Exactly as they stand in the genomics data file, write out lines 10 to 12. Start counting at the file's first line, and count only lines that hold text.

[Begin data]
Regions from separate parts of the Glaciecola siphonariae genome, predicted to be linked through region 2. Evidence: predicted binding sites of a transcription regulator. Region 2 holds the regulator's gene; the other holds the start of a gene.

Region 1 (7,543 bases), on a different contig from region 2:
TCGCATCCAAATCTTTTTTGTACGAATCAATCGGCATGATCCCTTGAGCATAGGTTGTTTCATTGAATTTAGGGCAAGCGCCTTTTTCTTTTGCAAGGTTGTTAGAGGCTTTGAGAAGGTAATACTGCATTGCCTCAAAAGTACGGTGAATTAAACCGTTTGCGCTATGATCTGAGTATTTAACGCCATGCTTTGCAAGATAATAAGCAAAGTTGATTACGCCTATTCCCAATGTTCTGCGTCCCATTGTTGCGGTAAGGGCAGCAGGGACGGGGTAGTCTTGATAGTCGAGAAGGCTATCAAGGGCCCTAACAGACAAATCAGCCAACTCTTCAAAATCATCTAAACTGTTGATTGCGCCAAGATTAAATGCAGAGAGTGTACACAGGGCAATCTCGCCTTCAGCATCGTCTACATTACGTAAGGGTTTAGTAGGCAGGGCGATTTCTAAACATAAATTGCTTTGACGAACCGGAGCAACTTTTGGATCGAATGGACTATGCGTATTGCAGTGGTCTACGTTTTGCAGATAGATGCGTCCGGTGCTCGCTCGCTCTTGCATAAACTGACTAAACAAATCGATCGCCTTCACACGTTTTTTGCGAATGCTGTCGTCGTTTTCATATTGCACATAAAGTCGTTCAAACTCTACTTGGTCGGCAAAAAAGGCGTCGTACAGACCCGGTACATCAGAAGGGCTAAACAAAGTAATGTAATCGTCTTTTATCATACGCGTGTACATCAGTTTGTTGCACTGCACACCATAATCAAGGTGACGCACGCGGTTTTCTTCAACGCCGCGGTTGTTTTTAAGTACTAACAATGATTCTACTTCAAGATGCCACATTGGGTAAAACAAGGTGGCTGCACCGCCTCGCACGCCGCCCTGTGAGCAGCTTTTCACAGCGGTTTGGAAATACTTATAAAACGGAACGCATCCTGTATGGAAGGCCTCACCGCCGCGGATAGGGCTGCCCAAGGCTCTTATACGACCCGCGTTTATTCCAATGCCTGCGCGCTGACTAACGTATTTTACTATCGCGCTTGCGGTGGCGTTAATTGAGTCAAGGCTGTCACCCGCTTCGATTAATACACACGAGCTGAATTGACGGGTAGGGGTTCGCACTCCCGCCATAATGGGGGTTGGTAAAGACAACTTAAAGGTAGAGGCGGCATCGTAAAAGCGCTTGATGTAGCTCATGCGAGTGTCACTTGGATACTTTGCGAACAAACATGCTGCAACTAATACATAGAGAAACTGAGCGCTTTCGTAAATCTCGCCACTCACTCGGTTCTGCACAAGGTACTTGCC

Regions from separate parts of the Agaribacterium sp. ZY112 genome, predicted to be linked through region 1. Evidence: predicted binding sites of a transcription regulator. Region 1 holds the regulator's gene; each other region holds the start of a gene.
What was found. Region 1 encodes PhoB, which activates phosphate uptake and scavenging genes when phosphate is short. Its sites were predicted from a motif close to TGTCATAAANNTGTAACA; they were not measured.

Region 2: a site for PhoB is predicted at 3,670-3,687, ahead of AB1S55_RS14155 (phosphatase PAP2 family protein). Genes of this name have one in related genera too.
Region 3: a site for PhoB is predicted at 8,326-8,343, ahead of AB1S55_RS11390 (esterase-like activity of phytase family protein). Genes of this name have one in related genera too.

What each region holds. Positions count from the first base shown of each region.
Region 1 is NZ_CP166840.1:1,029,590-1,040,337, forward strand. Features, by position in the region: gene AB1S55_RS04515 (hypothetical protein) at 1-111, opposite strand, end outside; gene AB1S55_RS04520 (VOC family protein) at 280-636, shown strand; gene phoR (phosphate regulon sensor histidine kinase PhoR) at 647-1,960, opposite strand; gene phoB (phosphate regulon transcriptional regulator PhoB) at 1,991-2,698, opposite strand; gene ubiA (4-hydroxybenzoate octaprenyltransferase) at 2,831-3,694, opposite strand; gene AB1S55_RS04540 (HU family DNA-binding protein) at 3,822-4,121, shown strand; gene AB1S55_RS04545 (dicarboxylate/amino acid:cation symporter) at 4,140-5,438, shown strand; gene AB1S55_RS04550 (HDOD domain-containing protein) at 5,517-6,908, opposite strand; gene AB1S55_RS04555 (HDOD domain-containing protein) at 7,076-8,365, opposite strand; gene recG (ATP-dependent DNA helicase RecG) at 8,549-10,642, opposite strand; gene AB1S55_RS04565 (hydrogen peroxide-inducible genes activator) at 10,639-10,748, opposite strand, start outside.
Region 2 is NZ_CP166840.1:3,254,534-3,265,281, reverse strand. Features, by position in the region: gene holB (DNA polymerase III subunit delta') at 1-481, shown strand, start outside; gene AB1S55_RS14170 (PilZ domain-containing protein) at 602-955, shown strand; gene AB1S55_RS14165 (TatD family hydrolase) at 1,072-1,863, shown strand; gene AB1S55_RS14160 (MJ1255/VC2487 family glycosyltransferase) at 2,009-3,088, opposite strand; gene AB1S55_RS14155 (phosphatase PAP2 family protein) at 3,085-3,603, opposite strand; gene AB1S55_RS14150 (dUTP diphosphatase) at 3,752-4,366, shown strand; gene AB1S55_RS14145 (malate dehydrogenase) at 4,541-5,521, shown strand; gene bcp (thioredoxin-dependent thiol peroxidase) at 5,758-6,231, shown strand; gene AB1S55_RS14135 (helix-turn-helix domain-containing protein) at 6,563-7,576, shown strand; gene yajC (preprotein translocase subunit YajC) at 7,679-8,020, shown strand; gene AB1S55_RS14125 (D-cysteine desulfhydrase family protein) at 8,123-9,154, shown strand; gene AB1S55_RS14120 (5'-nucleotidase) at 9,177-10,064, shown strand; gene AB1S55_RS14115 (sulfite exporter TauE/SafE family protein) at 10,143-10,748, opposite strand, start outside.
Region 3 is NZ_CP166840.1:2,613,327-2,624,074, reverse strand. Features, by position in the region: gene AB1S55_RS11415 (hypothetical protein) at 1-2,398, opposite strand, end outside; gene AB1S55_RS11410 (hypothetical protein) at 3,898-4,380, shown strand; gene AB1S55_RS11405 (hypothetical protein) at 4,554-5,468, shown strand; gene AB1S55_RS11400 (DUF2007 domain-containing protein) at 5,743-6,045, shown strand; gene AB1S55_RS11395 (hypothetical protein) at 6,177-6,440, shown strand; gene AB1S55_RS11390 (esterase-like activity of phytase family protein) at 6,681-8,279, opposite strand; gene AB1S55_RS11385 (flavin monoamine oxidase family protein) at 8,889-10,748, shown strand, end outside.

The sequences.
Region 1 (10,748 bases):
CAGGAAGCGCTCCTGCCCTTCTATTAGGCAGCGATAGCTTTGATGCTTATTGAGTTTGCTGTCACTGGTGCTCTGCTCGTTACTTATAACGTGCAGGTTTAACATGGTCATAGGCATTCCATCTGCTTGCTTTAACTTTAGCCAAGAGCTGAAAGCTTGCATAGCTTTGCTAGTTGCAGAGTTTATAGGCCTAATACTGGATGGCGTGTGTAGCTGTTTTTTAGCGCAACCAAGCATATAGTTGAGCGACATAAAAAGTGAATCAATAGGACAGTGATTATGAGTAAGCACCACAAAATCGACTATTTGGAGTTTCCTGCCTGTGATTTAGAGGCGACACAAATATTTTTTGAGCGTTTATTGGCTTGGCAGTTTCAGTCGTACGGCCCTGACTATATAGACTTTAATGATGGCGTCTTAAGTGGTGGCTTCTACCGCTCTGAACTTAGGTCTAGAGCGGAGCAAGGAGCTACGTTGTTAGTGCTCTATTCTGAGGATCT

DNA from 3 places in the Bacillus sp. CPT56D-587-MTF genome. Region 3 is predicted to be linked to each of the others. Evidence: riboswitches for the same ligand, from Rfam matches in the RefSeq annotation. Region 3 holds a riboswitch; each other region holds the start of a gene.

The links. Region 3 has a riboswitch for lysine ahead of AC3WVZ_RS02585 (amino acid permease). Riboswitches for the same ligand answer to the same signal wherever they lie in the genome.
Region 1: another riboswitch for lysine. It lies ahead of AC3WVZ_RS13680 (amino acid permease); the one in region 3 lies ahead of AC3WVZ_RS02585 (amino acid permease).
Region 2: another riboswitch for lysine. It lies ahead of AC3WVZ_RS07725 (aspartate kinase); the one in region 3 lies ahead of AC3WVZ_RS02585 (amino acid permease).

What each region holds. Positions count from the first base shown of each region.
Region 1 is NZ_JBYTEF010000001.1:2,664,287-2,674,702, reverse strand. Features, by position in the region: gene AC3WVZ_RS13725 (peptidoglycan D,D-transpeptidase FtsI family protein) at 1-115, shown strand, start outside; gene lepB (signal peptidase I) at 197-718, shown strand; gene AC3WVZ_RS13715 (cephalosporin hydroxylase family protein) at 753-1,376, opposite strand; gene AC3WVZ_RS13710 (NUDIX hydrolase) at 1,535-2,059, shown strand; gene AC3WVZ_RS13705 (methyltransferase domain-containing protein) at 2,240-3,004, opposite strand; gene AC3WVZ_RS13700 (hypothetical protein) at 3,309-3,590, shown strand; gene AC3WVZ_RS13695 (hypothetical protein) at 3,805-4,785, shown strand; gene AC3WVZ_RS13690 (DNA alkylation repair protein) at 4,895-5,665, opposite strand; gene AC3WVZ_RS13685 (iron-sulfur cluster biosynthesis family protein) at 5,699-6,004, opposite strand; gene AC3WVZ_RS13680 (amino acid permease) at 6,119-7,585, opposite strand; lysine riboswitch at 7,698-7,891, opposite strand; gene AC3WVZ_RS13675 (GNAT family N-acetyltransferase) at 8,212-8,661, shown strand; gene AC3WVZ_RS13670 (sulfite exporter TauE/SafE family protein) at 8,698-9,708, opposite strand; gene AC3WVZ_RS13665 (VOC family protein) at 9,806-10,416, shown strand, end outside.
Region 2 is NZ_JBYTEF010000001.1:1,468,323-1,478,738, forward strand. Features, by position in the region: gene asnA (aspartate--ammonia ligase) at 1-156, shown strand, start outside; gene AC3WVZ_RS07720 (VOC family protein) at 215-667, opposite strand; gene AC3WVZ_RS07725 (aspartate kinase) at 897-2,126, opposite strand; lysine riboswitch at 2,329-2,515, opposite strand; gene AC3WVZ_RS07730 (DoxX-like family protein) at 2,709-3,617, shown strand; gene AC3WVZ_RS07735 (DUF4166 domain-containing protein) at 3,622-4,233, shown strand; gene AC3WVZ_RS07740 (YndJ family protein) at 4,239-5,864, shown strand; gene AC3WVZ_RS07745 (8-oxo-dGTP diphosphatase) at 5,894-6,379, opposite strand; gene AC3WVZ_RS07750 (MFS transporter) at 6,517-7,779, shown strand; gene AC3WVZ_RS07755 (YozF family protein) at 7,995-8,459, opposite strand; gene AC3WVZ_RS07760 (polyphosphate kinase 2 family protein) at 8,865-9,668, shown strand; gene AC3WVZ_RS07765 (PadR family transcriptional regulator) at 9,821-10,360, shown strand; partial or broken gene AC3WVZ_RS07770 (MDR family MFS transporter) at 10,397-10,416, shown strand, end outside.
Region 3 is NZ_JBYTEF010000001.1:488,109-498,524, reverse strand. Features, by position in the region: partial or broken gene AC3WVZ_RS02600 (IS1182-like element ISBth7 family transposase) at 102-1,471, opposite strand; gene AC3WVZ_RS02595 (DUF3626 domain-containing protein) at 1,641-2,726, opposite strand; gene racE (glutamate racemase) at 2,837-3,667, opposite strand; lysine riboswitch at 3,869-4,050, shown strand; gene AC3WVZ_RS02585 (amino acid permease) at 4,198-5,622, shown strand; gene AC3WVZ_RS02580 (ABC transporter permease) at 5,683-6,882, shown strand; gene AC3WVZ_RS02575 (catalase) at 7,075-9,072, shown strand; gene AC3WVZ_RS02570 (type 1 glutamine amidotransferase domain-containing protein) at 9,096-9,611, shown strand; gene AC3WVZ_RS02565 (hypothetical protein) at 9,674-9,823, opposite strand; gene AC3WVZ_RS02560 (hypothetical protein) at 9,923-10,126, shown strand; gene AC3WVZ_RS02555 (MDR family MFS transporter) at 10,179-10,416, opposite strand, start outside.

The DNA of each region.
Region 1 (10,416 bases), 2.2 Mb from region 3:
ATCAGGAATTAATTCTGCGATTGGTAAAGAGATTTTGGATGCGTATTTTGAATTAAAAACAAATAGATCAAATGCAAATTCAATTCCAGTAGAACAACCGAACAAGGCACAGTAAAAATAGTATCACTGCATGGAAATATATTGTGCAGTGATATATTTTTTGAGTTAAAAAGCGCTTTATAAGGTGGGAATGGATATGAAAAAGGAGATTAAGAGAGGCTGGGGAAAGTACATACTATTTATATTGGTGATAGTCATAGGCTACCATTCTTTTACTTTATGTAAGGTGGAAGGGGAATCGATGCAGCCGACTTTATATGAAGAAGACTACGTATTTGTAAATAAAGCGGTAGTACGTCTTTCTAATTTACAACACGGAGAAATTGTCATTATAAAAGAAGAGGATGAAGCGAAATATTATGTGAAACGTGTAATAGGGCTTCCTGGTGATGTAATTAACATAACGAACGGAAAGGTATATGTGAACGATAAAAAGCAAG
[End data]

Region 2 is NZ_CP166840.1:3,254,534-3,265,281, reverse strand. Features, by position in the region: gene holB (DNA polymerase III subunit delta') at 1-481, shown strand, start outside; gene AB1S55_RS14170 (PilZ domain-containing protein) at 602-955, shown strand; gene AB1S55_RS14165 (TatD family hydrolase) at 1,072-1,863, shown strand; gene AB1S55_RS14160 (MJ1255/VC2487 family glycosyltransferase) at 2,009-3,088, opposite strand; gene AB1S55_RS14155 (phosphatase PAP2 family protein) at 3,085-3,603, opposite strand; gene AB1S55_RS14150 (dUTP diphosphatase) at 3,752-4,366, shown strand; gene AB1S55_RS14145 (malate dehydrogenase) at 4,541-5,521, shown strand; gene bcp (thioredoxin-dependent thiol peroxidase) at 5,758-6,231, shown strand; gene AB1S55_RS14135 (helix-turn-helix domain-containing protein) at 6,563-7,576, shown strand; gene yajC (preprotein translocase subunit YajC) at 7,679-8,020, shown strand; gene AB1S55_RS14125 (D-cysteine desulfhydrase family protein) at 8,123-9,154, shown strand; gene AB1S55_RS14120 (5'-nucleotidase) at 9,177-10,064, shown strand; gene AB1S55_RS14115 (sulfite exporter TauE/SafE family protein) at 10,143-10,748, opposite strand, start outside.
Region 3 is NZ_CP166840.1:2,613,327-2,624,074, reverse strand. Features, by position in the region: gene AB1S55_RS11415 (hypothetical protein) at 1-2,398, opposite strand, end outside; gene AB1S55_RS11410 (hypothetical protein) at 3,898-4,380, shown strand; gene AB1S55_RS11405 (hypothetical protein) at 4,554-5,468, shown strand; gene AB1S55_RS11400 (DUF2007 domain-containing protein) at 5,743-6,045, shown strand; gene AB1S55_RS11395 (hypothetical protein) at 6,177-6,440, shown strand; gene AB1S55_RS11390 (esterase-like activity of phytase family protein) at 6,681-8,279, opposite strand; gene AB1S55_RS11385 (flavin monoamine oxidase family protein) at 8,889-10,748, shown strand, end outside.

The sequences.